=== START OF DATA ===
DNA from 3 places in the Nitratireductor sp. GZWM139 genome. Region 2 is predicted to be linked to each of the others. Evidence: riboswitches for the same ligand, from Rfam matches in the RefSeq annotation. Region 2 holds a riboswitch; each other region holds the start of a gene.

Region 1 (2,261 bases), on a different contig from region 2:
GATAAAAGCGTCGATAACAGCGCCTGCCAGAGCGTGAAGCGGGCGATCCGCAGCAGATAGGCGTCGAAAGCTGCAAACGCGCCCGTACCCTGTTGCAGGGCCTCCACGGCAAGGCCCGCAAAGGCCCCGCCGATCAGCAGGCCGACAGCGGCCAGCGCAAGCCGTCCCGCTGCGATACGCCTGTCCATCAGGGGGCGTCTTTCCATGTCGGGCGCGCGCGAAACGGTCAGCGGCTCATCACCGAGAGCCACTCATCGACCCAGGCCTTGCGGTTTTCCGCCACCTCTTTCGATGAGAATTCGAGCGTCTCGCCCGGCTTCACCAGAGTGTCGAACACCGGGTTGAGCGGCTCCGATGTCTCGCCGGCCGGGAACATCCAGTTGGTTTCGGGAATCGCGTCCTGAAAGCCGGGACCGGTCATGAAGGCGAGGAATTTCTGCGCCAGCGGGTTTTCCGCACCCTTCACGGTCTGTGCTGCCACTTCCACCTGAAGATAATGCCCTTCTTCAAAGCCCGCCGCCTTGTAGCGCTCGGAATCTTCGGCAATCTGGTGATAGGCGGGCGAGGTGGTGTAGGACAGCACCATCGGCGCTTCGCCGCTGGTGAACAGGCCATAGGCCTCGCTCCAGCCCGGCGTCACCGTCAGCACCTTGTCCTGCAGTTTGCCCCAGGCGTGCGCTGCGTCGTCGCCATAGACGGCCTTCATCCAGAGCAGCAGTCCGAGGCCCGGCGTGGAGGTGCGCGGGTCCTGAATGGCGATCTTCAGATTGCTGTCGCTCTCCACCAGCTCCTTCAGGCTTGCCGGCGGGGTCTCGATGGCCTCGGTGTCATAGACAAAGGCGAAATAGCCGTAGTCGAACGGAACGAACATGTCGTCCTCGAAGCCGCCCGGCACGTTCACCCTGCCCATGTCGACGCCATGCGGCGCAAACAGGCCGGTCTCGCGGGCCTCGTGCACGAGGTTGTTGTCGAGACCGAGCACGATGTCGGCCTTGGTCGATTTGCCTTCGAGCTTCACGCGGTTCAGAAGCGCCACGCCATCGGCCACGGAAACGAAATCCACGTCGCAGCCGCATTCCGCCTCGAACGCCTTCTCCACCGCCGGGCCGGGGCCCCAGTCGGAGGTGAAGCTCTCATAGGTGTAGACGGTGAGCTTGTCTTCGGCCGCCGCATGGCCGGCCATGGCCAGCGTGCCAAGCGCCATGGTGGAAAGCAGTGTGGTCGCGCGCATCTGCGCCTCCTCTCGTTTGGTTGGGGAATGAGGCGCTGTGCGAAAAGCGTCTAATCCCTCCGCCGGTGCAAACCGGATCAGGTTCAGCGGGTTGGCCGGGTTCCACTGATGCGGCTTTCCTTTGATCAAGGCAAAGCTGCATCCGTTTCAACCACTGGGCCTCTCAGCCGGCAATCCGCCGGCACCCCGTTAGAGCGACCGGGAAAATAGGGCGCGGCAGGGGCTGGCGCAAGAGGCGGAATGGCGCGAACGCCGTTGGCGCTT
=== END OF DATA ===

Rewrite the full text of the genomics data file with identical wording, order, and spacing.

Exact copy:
DNA from 3 places in the Nitratireductor sp. GZWM139 genome. Region 2 is predicted to be linked to each of the others. Evidence: riboswitches for the same ligand, from Rfam matches in the RefSeq annotation. Region 2 holds a riboswitch; each other region holds the start of a gene.

Region 1 (2,261 bases), on a different contig from region 2:
GATAAAAGCGTCGATAACAGCGCCTGCCAGAGCGTGAAGCGGGCGATCCGCAGCAGATAGGCGTCGAAAGCTGCAAACGCGCCCGTACCCTGTTGCAGGGCCTCCACGGCAAGGCCCGCAAAGGCCCCGCCGATCAGCAGGCCGACAGCGGCCAGCGCAAGCCGTCCCGCTGCGATACGCCTGTCCATCAGGGGGCGTCTTTCCATGTCGGGCGCGCGCGAAACGGTCAGCGGCTCATCACCGAGAGCCACTCATCGACCCAGGCCTTGCGGTTTTCCGCCACCTCTTTCGATGAGAATTCGAGCGTCTCGCCCGGCTTCACCAGAGTGTCGAACACCGGGTTGAGCGGCTCCGATGTCTCGCCGGCCGGGAACATCCAGTTGGTTTCGGGAATCGCGTCCTGAAAGCCGGGACCGGTCATGAAGGCGAGGAATTTCTGCGCCAGCGGGTTTTCCGCACCCTTCACGGTCTGTGCTGCCACTTCCACCTGAAGATAATGCCCTTCTTCAAAGCCCGCCGCCTTGTAGCGCTCGGAATCTTCGGCAATCTGGTGATAGGCGGGCGAGGTGGTGTAGGACAGCACCATCGGCGCTTCGCCGCTGGTGAACAGGCCATAGGCCTCGCTCCAGCCCGGCGTCACCGTCAGCACCTTGTCCTGCAGTTTGCCCCAGGCGTGCGCTGCGTCGTCGCCATAGACGGCCTTCATCCAGAGCAGCAGTCCGAGGCCCGGCGTGGAGGTGCGCGGGTCCTGAATGGCGATCTTCAGATTGCTGTCGCTCTCCACCAGCTCCTTCAGGCTTGCCGGCGGGGTCTCGATGGCCTCGGTGTCATAGACAAAGGCGAAATAGCCGTAGTCGAACGGAACGAACATGTCGTCCTCGAAGCCGCCCGGCACGTTCACCCTGCCCATGTCGACGCCATGCGGCGCAAACAGGCCGGTCTCGCGGGCCTCGTGCACGAGGTTGTTGTCGAGACCGAGCACGATGTCGGCCTTGGTCGATTTGCCTTCGAGCTTCACGCGGTTCAGAAGCGCCACGCCATCGGCCACGGAAACGAAATCCACGTCGCAGCCGCATTCCGCCTCGAACGCCTTCTCCACCGCCGGGCCGGGGCCCCAGTCGGAGGTGAAGCTCTCATAGGTGTAGACGGTGAGCTTGTCTTCGGCCGCCGCATGGCCGGCCATGGCCAGCGTGCCAAGCGCCATGGTGGAAAGCAGTGTGGTCGCGCGCATCTGCGCCTCCTCTCGTTTGGTTGGGGAATGAGGCGCTGTGCGAAAAGCGTCTAATCCCTCCGCCGGTGCAAACCGGATCAGGTTCAGCGGGTTGGCCGGGTTCCACTGATGCGGCTTTCCTTTGATCAAGGCAAAGCTGCATCCGTTTCAACCACTGGGCCTCTCAGCCGGCAATCCGCCGGCACCCCGTTAGAGCGACCGGGAAAATAGGGCGCGGCAGGGGCTGGCGCAAGAGGCGGAATGGCGCGAACGCCGTTGGCGCTT